9 Dec 2015

OIA report reveals interference, says opposition

7:44 am on 9 December 2015

An investigation into how requests for information under the Official Information Act (OIA) are dealt with has shown a culture of political interference, opposition parties say.

Official Information Act

Opposition parties say OIA requests can be met with resistance. Photo: AFP

Over the past year, Chief Ombudsman Dame Beverley Wakem has carried out a comprehensive review of the operation of the OIA by investigating the practices of 12 selected government agencies operating under it.

Read the full report from Chief Ombudsman Dame Beverley Wakem

The OIA allows members of the public, media and politicians to request information from government agencies.

Green Party co-leader Metiria Turei said the report showed there were real problems of political interference in request decisions, and more transparency was needed.

"There are serious criticisms in her report of Ministers and Ministry officials, I don't think it will satisfy, though, opposition and media who have been continually blocked with the OIA requests. This government operates on the basis of secrecy and corporate largesse and this report I think largely confirms that."

New Zealand First's leader Winston Peters said there was no doubt that people who made requests for information met resistance.

"There's no doubt about it anyone who's tried to use the Official Information Act knows that you're being met with a barrage of obstruction and obtuse behaviour and lengthy time delays that are not justified."

The Ombudsman's report found some ministerial officials had tried to limit the scope of information released under the act, and there was a level of distrust among those making OIA requests. But that these attempts were rejected by agency officials and the final decisions made by the agency complied with the law.

State Services Minister Paula Bennett said there was always room for improvement, and she welcomed more scrutiny of how government agencies and ministerial offices responded to requests.

She said departments were doing the best that they could, and that there had been a huge increase in requests for information, "and that does take up a huge resource, and often people are trying to look for the conspiracy, it's about capacity issues more often than not."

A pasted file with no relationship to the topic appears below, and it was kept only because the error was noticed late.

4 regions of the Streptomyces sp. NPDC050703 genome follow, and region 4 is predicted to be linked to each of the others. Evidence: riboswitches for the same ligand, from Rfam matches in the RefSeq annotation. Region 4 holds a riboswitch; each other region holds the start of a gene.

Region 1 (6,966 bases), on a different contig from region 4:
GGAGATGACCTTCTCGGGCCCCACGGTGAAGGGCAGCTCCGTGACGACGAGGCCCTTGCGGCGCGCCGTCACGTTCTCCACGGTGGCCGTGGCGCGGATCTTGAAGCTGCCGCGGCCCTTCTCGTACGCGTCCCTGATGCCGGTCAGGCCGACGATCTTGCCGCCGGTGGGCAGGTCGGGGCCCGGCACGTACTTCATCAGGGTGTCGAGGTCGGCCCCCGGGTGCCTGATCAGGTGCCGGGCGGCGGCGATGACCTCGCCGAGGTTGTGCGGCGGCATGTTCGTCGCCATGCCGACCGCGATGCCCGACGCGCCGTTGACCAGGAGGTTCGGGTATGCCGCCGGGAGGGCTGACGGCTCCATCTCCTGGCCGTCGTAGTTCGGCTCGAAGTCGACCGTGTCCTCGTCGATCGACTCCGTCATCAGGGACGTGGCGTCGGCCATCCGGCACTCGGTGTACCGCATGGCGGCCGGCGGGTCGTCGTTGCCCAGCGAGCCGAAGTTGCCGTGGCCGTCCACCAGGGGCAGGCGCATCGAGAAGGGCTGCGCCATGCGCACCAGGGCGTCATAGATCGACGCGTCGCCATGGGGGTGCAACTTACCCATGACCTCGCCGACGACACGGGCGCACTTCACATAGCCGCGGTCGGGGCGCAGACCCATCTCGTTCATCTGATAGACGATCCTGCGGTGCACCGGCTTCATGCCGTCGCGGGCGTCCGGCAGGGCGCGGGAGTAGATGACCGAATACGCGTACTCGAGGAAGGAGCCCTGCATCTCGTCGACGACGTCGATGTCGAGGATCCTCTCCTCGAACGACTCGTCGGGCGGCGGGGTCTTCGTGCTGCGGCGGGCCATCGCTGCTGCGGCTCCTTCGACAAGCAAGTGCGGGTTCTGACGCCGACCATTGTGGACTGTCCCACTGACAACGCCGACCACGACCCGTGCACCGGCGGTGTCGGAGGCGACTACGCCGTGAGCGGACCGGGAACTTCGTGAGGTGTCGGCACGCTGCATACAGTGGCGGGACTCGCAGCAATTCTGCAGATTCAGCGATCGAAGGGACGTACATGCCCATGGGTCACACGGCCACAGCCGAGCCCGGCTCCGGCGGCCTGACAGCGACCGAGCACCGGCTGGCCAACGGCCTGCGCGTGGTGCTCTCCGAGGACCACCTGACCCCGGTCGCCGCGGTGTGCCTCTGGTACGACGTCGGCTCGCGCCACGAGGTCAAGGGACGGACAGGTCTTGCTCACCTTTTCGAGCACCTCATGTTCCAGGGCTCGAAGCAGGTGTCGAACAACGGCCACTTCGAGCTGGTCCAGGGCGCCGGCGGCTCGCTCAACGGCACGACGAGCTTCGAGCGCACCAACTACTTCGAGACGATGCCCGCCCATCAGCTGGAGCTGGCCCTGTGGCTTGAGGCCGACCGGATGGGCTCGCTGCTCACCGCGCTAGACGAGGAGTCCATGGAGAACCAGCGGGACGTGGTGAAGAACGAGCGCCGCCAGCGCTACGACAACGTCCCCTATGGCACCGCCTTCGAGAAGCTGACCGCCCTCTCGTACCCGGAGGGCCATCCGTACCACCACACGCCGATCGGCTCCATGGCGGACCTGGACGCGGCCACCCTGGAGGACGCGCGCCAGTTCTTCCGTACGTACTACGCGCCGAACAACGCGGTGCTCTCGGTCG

The report noted that many agencies complained about responding to broad, wide ranging and multiple, frequent requests, but were reluctant to use the tools in the act to manage these. Dame Beverley pointed out that under the act agencies were entitled to charge for releasing a large amount of information.

This worried Labour Party chief whip Chris Hipkins. He said he was disappointed with aspects of the report.

"We have a role as the opposition, as the media have a role, to look at what Government are doing, to be holding the Government to account, to be bringing information out into the public arena, that's actually what democracy is about, and I think that that's going to be significantly hindered if we are charged for that because we simply won't have the money to do it and then the government won't get the level of scrutiny that it requires."

The report found that there was growing suspicion among requesters over what information was given out and time delays in giving it, while there was suspicion from responders about how that information might be used.

But it also concluded that agencies were compliant with the OIA most of the time and that government officials working within these agencies have a genuine desire to ensure that they were compliant.

A programme of proactively reviewing agencies' practices against the requirements of the OIA will begin next year.